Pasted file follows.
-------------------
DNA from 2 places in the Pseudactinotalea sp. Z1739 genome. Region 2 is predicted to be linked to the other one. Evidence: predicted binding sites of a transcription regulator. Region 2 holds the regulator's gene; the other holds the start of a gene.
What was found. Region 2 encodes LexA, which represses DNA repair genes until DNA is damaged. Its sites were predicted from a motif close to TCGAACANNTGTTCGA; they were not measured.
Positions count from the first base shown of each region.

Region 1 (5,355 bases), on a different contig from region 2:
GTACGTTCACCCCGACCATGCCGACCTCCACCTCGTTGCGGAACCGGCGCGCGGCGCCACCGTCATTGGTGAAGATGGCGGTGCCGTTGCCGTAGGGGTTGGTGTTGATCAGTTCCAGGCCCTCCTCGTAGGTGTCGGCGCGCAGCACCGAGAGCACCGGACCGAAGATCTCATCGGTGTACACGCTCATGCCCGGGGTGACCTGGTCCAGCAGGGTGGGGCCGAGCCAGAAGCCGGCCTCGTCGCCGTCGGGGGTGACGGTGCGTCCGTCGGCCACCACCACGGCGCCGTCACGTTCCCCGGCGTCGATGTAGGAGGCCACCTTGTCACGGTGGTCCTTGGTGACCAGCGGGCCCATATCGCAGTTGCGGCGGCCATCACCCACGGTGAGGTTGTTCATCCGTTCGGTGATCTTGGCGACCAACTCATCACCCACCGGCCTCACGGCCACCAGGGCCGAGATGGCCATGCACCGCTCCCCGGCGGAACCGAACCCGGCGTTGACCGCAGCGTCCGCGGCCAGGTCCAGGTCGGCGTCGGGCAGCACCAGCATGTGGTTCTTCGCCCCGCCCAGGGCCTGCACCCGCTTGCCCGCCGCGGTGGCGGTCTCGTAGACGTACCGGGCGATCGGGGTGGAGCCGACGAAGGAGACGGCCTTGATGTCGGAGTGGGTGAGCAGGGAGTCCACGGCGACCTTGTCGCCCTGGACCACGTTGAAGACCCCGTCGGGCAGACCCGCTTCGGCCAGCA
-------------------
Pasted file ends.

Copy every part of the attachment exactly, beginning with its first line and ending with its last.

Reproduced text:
DNA from 2 places in the Pseudactinotalea sp. Z1739 genome. Region 2 is predicted to be linked to the other one. Evidence: predicted binding sites of a transcription regulator. Region 2 holds the regulator's gene; the other holds the start of a gene.
What was found. Region 2 encodes LexA, which represses DNA repair genes until DNA is damaged. Its sites were predicted from a motif close to TCGAACANNTGTTCGA; they were not measured.
Positions count from the first base shown of each region.

Region 1 (5,355 bases), on a different contig from region 2:
GTACGTTCACCCCGACCATGCCGACCTCCACCTCGTTGCGGAACCGGCGCGCGGCGCCACCGTCATTGGTGAAGATGGCGGTGCCGTTGCCGTAGGGGTTGGTGTTGATCAGTTCCAGGCCCTCCTCGTAGGTGTCGGCGCGCAGCACCGAGAGCACCGGACCGAAGATCTCATCGGTGTACACGCTCATGCCCGGGGTGACCTGGTCCAGCAGGGTGGGGCCGAGCCAGAAGCCGGCCTCGTCGCCGTCGGGGGTGACGGTGCGTCCGTCGGCCACCACCACGGCGCCGTCACGTTCCCCGGCGTCGATGTAGGAGGCCACCTTGTCACGGTGGTCCTTGGTGACCAGCGGGCCCATATCGCAGTTGCGGCGGCCATCACCCACGGTGAGGTTGTTCATCCGTTCGGTGATCTTGGCGACCAACTCATCACCCACCGGCCTCACGGCCACCAGGGCCGAGATGGCCATGCACCGCTCCCCGGCGGAACCGAACCCGGCGTTGACCGCAGCGTCCGCGGCCAGGTCCAGGTCGGCGTCGGGCAGCACCAGCATGTGGTTCTTCGCCCCGCCCAGGGCCTGCACCCGCTTGCCCGCCGCGGTGGCGGTCTCGTAGACGTACCGGGCGATCGGGGTGGAGCCGACGAAGGAGACGGCCTTGATGTCGGAGTGGGTGAGCAGGGAGTCCACGGCGACCTTGTCGCCCTGGACCACGTTGAAGACCCCGTCGGGCAGACCCGCTTCGGCCAGCA